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Update on the role of low-dose aspirin in colorectal cancer prevention
In 2016, the United States Preventive Services Task Force (USPSTF) released a draft recommendation statement on the use of daily, low-dose aspirin to prevent cardiovascular disease (CVD) and colorectal cancer (CRC).
The USPSTF recommended initiating low-dose aspirin use for the primary prevention of CVD and CRC in adults aged 50-59 who do not have an increased risk for bleeding, have a life expectancy of least 10 years, and are willing to take low-dose aspirin daily for at least 10 years. For adults aged 60 to 69 years, the choice to take daily low-dose aspirin should be an individual one. For adults younger than 50 or older than 70 years, the USPSTF concluded that the evidence was insufficient to assess the balance of benefits and harms of initiating aspirin use for the primary prevention of CRC.
In late 2021, based on new analyses of the evidence from primary CVD prevention populations, longer term follow-up data from the Women’s Health Study, and new trial evidence, the USPSTF concluded that the evidence is inadequate to support that low-dose aspirin use reduces CRC incidence or mortality.
It is important to note that the USPSTF is primarily challenged to provide broad, population-based recommendations. While there may be benefit to taking low-dose daily aspirin seen in narrowly defined populations that are treated in a specific way through clinical trials, it is difficult to take these findings and make them safely applicable to the population at large.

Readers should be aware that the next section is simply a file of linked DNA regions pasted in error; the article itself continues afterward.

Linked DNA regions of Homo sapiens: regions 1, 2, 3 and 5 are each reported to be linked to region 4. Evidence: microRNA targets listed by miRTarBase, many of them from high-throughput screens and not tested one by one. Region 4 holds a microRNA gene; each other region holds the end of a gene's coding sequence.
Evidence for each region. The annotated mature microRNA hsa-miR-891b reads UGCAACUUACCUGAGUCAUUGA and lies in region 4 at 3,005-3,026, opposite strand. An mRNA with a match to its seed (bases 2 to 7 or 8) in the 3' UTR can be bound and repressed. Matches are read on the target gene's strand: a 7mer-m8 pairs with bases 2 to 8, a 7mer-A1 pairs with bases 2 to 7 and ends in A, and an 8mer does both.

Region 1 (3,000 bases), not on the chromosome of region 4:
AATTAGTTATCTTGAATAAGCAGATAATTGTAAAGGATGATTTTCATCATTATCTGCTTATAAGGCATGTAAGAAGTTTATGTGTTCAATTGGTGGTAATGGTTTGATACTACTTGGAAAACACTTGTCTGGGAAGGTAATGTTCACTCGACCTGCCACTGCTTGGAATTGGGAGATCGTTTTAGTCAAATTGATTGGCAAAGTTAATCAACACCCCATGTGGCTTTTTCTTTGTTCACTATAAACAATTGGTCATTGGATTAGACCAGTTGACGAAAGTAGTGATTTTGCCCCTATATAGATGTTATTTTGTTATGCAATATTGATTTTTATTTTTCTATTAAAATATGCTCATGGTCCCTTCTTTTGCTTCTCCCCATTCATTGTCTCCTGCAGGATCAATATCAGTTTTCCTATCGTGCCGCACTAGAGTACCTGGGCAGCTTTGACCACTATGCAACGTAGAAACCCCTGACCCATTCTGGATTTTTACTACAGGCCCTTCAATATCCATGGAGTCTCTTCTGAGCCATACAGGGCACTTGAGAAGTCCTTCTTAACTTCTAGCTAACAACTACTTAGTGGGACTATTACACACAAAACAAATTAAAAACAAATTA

For example, A recent study pooled data from two large cohort studies following a total of 94,540 patients and data on their aspirin use over some 35 years found that those who used aspirin before age 70 and continued into their 70s or later had a reduced risk of CRC but initiating aspirin at an older age was not linked with a lower risk of developing CRC. Such findings apply to a very specific cohort of individuals and while the USPSTF does tailor its recommendations on such factors as age, these categories may not be specific enough to optimally predict who will benefit from a cancer prevention agent such as aspirin.
While the USPSTF is not able to make a broad, population-based recommendation on the use of aspirin for CRC prevention, researchers underline the fact that this should not nullify the potential of a promising agent like aspirin which has a very long-standing body of literature about its safety profile and benefits. Instead of completely disregarding its potential as a cancer preventive, it will be important to instead refocus research efforts towards making sure that aspirin remains an option for the right patients.
Take away message:
The United States Preventive Services Task Force (USPSTF) recently updated its 2016 recommendations on low-dose aspirin use for the prevention of colorectal cancer, stating that evidence is inadequate to support its use in the primary prevention of the disease. These findings, however, may not be a reflection of aspirin’s lack of benefit to individuals but rather the difficulty in transforming clinical trial data to a broad, population-based recommendation. Further research to refocus studies on aspirin and CRC to explore the benefit of aspirin in specific subsets of patients will be necessary.